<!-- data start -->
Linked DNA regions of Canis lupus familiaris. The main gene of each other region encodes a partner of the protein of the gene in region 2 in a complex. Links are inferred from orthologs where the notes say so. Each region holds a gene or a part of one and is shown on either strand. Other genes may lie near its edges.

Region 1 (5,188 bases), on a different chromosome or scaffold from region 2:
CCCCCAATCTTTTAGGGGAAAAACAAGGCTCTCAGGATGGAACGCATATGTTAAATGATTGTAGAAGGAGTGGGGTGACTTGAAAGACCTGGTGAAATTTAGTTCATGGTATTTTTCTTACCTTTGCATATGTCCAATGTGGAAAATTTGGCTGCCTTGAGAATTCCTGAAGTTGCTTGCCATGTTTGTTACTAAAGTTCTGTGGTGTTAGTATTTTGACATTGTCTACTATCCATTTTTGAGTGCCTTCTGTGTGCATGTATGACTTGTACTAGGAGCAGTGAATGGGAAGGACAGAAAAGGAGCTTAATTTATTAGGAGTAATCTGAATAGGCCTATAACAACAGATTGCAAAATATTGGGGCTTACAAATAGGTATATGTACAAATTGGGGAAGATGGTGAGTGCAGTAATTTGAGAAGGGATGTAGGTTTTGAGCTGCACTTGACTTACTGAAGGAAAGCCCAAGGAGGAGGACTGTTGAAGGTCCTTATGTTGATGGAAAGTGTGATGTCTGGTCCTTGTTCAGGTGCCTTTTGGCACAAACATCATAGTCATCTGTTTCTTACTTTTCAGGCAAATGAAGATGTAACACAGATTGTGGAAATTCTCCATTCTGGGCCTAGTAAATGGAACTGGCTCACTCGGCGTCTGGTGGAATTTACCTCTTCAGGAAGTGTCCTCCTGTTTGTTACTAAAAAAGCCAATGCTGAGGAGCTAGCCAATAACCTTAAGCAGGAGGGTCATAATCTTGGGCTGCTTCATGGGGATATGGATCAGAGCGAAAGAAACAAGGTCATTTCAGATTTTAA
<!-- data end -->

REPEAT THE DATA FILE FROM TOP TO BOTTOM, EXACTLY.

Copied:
Linked DNA regions of Canis lupus familiaris. The main gene of each other region encodes a partner of the protein of the gene in region 2 in a complex. Links are inferred from orthologs where the notes say so. Each region holds a gene or a part of one and is shown on either strand. Other genes may lie near its edges.

Region 1 (5,188 bases), on a different chromosome or scaffold from region 2:
CCCCCAATCTTTTAGGGGAAAAACAAGGCTCTCAGGATGGAACGCATATGTTAAATGATTGTAGAAGGAGTGGGGTGACTTGAAAGACCTGGTGAAATTTAGTTCATGGTATTTTTCTTACCTTTGCATATGTCCAATGTGGAAAATTTGGCTGCCTTGAGAATTCCTGAAGTTGCTTGCCATGTTTGTTACTAAAGTTCTGTGGTGTTAGTATTTTGACATTGTCTACTATCCATTTTTGAGTGCCTTCTGTGTGCATGTATGACTTGTACTAGGAGCAGTGAATGGGAAGGACAGAAAAGGAGCTTAATTTATTAGGAGTAATCTGAATAGGCCTATAACAACAGATTGCAAAATATTGGGGCTTACAAATAGGTATATGTACAAATTGGGGAAGATGGTGAGTGCAGTAATTTGAGAAGGGATGTAGGTTTTGAGCTGCACTTGACTTACTGAAGGAAAGCCCAAGGAGGAGGACTGTTGAAGGTCCTTATGTTGATGGAAAGTGTGATGTCTGGTCCTTGTTCAGGTGCCTTTTGGCACAAACATCATAGTCATCTGTTTCTTACTTTTCAGGCAAATGAAGATGTAACACAGATTGTGGAAATTCTCCATTCTGGGCCTAGTAAATGGAACTGGCTCACTCGGCGTCTGGTGGAATTTACCTCTTCAGGAAGTGTCCTCCTGTTTGTTACTAAAAAAGCCAATGCTGAGGAGCTAGCCAATAACCTTAAGCAGGAGGGTCATAATCTTGGGCTGCTTCATGGGGATATGGATCAGAGCGAAAGAAACAAGGTCATTTCAGATTTTAA